What Sort of Philosophers Are We Who Know Absolutely Nothing of the Origin and Destiny of Cats?

Henry David Thoreau? Grace Goodman Mauran? Apocryphal?

Question for Quote Investigator: The essayist and transcendentalist philosopher Henry David Thoreau found cats intriguing. He was disappointed that humanity knew “absolutely nothing of the origin and destiny of cats.” Would you please help me to find a citation for this remark about cats?

Reply from Quote Investigator: Henry David Thoreau recorded his thoughts and observations in a multi-volume journal. The entry dated December 12, 1856 contains the following. Boldface added to excerpts by QI:[1]Website: The Writings of Henry D. Thoreau, Online Journal Transcripts, Henry David Thoreau’s Journal, Manuscript Volume 22, Journal Date: December 12, 1856, The Thoreau project is located in … Continue reading

Wonderful—wonderful is our life and that of our companions! That there should be such a thing as a brute animal—not human! & that it should attain to a sort of society with our race!! Think of cats, for instance; they are neither Chinese nor Tartars; they do not go to school, nor read the Testament. Yet how near they come to doing so–how much they are like us! What sort of philosophers are we who know absolutely nothing of the origin & destiny of cats?

Below are additional selected citations in chronological order.

In 1921 Grace Goodman Mauran published “Out of the Gathering Basket: A Series of Sketches on Gardens and Books” which included most of the excerpt above from Thoreau’s notebook.[2]1921, Out of the Gathering Basket: A Series of Sketches on Gardens and Books by Grace Goodman Mauran, Chapter: Cosmos, Cats, and Coyotes, Quote Page 76 and 77, Ralph Fletcher Seymour, Chicago, … Continue reading

In 1948 a biography titled “Henry David Thoreau” by Joseph Wood Krutch discussed the philosopher’s perspective on cats:[3]1948 Copyright, Henry David Thoreau by Joseph Wood Krutch (Professor of Dramatic Literature at Columbia University), Series: The American Men of Letters, Chapter: Paradise Found, Quote Page 82, … Continue reading

With the exception of cats, of whom he was extremely fond, he neither at this time nor at any other kept pets, partly no doubt because he himself wanted to be nobody’s pet except in so far as he could be, like a cat, one who walked by himself.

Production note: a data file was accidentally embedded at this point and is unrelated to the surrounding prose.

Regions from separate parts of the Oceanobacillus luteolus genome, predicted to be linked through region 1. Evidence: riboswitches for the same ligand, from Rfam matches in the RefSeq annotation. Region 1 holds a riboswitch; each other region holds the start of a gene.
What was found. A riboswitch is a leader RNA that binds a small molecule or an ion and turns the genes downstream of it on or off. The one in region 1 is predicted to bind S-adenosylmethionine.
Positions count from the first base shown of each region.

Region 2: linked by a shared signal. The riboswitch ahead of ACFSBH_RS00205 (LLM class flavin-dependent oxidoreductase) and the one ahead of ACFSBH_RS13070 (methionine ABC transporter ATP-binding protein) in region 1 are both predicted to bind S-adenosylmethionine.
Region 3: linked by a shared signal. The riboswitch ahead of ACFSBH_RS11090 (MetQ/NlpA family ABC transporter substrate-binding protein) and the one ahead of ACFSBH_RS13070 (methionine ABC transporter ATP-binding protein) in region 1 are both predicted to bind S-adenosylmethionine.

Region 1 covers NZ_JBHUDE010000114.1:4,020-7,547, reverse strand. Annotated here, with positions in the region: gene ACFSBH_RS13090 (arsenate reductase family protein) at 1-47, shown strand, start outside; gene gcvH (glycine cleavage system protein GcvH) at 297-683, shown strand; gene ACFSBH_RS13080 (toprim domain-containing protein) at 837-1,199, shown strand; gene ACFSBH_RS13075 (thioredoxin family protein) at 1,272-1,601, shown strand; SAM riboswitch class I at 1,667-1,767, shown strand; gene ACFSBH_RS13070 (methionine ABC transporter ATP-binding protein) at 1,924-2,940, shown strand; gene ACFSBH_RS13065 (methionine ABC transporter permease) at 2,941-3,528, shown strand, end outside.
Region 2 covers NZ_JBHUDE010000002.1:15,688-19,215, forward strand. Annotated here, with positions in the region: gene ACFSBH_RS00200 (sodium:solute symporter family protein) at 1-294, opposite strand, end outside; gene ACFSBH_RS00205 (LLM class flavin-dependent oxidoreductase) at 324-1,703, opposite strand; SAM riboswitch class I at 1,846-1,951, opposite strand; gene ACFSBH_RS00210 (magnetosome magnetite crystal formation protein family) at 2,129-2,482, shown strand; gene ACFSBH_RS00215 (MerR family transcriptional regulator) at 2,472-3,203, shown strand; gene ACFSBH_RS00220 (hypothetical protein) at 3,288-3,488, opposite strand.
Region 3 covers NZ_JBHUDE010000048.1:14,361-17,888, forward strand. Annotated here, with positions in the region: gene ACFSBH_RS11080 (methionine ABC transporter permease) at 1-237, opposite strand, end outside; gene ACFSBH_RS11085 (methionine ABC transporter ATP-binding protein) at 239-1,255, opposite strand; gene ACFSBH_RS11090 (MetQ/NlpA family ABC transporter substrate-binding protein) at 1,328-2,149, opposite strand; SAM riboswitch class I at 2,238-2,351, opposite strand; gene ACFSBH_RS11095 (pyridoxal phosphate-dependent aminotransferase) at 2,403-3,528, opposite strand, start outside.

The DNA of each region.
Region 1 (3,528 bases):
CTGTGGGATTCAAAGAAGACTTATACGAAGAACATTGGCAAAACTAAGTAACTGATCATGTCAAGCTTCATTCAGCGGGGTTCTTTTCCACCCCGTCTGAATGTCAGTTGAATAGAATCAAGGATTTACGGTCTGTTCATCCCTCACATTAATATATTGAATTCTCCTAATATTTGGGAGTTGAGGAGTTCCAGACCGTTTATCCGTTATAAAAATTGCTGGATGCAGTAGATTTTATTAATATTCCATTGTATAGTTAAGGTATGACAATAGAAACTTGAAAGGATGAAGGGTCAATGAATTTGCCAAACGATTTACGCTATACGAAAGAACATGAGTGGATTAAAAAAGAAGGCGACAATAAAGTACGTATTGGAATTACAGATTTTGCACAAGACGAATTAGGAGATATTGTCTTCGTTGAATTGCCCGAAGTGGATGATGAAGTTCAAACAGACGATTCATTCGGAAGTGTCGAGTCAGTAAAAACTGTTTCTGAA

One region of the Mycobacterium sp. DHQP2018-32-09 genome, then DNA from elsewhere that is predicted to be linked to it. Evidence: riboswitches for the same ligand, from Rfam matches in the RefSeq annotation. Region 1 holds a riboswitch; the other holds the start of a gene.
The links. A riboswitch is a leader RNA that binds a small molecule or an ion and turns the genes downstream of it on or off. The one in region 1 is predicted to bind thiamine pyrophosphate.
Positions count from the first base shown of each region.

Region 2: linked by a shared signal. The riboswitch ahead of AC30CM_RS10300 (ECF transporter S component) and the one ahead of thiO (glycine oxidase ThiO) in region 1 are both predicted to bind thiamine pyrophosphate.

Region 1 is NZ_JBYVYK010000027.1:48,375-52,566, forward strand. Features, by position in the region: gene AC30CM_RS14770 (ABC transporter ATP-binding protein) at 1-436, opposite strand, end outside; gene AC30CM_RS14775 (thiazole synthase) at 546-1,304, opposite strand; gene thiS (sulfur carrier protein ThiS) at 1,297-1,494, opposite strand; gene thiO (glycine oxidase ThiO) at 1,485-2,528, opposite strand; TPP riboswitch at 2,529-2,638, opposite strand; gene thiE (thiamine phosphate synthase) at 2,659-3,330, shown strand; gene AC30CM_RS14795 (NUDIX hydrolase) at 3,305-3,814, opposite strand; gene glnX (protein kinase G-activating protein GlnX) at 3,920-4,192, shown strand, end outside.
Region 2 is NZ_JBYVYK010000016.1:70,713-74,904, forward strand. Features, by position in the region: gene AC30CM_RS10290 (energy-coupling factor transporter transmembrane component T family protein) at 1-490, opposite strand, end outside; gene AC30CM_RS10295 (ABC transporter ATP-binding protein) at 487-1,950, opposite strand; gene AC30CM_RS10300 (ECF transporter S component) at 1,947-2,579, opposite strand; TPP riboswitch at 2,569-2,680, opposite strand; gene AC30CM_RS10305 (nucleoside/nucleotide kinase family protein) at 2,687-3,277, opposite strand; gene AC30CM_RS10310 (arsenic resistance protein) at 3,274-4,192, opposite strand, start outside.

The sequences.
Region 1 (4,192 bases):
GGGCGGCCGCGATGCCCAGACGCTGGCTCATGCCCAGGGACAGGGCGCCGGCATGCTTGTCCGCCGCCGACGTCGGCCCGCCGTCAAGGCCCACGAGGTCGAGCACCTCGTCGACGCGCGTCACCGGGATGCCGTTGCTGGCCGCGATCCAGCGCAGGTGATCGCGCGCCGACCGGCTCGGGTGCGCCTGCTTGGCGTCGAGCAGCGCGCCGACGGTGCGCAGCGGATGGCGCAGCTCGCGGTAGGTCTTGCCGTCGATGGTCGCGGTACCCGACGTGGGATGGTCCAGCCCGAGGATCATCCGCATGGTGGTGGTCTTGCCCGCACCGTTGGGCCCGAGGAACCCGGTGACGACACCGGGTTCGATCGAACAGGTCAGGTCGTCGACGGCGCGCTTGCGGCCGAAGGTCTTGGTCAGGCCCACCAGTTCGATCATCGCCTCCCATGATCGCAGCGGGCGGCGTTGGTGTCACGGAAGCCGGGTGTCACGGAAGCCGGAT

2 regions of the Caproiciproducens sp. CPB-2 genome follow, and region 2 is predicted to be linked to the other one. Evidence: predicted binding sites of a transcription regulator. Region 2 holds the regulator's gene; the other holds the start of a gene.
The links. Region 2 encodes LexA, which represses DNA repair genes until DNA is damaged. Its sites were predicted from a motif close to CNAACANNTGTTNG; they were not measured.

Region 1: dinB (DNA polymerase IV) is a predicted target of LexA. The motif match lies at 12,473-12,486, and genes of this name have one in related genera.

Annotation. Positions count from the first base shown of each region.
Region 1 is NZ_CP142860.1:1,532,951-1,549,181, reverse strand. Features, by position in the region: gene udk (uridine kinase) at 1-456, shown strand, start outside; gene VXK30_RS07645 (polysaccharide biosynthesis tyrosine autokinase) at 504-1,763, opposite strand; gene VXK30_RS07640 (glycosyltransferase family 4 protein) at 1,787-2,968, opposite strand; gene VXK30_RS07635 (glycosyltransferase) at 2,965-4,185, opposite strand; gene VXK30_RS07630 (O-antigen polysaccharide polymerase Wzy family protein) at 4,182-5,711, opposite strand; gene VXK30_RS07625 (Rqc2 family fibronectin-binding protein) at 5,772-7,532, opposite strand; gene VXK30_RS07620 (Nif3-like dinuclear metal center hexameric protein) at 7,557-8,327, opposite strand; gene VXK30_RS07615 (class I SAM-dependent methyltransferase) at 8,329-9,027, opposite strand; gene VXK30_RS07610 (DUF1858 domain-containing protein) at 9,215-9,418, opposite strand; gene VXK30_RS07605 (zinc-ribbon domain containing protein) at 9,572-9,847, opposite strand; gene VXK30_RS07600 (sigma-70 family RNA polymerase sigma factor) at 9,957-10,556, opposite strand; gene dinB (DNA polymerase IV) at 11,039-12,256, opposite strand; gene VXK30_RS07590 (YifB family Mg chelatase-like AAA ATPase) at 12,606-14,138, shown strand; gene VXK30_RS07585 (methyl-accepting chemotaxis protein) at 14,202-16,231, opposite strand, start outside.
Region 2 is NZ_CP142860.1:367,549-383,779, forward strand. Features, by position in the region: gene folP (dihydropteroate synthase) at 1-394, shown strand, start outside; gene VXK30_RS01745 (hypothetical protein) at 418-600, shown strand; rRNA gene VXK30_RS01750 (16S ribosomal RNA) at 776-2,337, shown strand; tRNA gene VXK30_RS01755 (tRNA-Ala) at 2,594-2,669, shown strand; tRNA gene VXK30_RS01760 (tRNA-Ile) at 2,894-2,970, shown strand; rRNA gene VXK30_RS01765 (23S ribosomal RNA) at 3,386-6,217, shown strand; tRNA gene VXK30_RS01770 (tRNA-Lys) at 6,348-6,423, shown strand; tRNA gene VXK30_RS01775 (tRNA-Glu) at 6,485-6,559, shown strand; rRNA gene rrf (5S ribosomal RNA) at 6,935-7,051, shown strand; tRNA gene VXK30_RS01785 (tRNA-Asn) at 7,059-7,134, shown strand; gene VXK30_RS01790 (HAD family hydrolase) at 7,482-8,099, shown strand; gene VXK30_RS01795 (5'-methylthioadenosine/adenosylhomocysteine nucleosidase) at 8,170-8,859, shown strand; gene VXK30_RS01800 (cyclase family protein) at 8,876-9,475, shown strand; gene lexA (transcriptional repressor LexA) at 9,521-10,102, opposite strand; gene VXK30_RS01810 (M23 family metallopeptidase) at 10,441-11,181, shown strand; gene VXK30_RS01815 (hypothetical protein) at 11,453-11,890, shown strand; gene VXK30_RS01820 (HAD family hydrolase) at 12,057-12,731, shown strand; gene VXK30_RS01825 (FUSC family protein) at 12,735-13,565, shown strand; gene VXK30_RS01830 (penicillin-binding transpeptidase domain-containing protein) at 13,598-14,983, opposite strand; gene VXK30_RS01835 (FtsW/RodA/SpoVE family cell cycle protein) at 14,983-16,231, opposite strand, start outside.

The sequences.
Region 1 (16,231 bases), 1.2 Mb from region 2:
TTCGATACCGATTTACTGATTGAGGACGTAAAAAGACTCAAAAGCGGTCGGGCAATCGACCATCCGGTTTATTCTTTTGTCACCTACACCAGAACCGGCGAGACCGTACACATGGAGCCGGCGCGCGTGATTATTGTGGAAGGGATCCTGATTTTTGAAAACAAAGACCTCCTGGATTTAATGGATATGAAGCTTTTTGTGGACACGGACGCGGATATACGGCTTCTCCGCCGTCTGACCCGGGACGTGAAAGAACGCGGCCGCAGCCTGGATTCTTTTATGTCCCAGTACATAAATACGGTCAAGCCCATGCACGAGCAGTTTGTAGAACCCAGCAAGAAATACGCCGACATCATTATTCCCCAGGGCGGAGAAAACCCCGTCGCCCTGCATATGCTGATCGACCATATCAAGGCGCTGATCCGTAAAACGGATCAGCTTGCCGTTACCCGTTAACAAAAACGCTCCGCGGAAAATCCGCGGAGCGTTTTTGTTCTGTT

In 1955 “The American Treasury 1455-1955” edited by Clifton Fadiman printed the following from Thoreau’s notebook:[4]1955, The American Treasury 1455-1955, Selected, Arranged, and Edited by Clifton Fadiman, Assisted by Charles Van Doren, Book 3: Various Americans On Things in General, Section XIV: Essayists and … Continue reading

Think of cats, for instance. They are neither Chinese or Tartars. They do not go to school, nor read the Testament. . . . What sort of philosophers are we, who know absolutely nothing of the origin and destiny of cats?

In 1994 “Leo Rosten’s Carnival of Wit From Aristotle to Woody Allen” included the following:[5]1996 (1994 Copyright), Leo Rosten’s Carnival of Wit From Aristotle to Woody Allen, Compiled by Leo Rosten, Topic: Philosophy, Quote Page 364, Plume: Penguin Books, New York. (Verified with … Continue reading

What sort of philosophers are we, who know absolutely nothing about the origin and destiny of cats? —Henry David Thoreau

In conclusion, Henry David Thoreau deserves credit for the words he penned about cats in his journal in 1856.

Image Notes: Picture of a kitten with a flower from Dimhou at Pixabay. Image has been resized.

(A serendipitous encounter with a cat aficionado led QI to formulate this question and perform this exploration.)

References

References
1 Website: The Writings of Henry D. Thoreau, Online Journal Transcripts, Henry David Thoreau’s Journal, Manuscript Volume 22, Journal Date: December 12, 1856, The Thoreau project is located in Davidson Library at the University of California, Santa Barbara. (Accessed via thoreau.library.ucsb.edu on November 15, 2022)
2 1921, Out of the Gathering Basket: A Series of Sketches on Gardens and Books by Grace Goodman Mauran, Chapter: Cosmos, Cats, and Coyotes, Quote Page 76 and 77, Ralph Fletcher Seymour, Chicago, Illinois. (Verified with scans at biodiversitylibrary.org) link
3 1948 Copyright, Henry David Thoreau by Joseph Wood Krutch (Professor of Dramatic Literature at Columbia University), Series: The American Men of Letters, Chapter: Paradise Found, Quote Page 82, Methuen & Company, London. (Verified with scans)
4 1955, The American Treasury 1455-1955, Selected, Arranged, and Edited by Clifton Fadiman, Assisted by Charles Van Doren, Book 3: Various Americans On Things in General, Section XIV: Essayists and Aphorists from Emerson to E. B. White, Author: Henry David Thoreau, Quote Page 876, Harper & Brothers, New York. (Verified with scans)
5 1996 (1994 Copyright), Leo Rosten’s Carnival of Wit From Aristotle to Woody Allen, Compiled by Leo Rosten, Topic: Philosophy, Quote Page 364, Plume: Penguin Books, New York. (Verified with scans)
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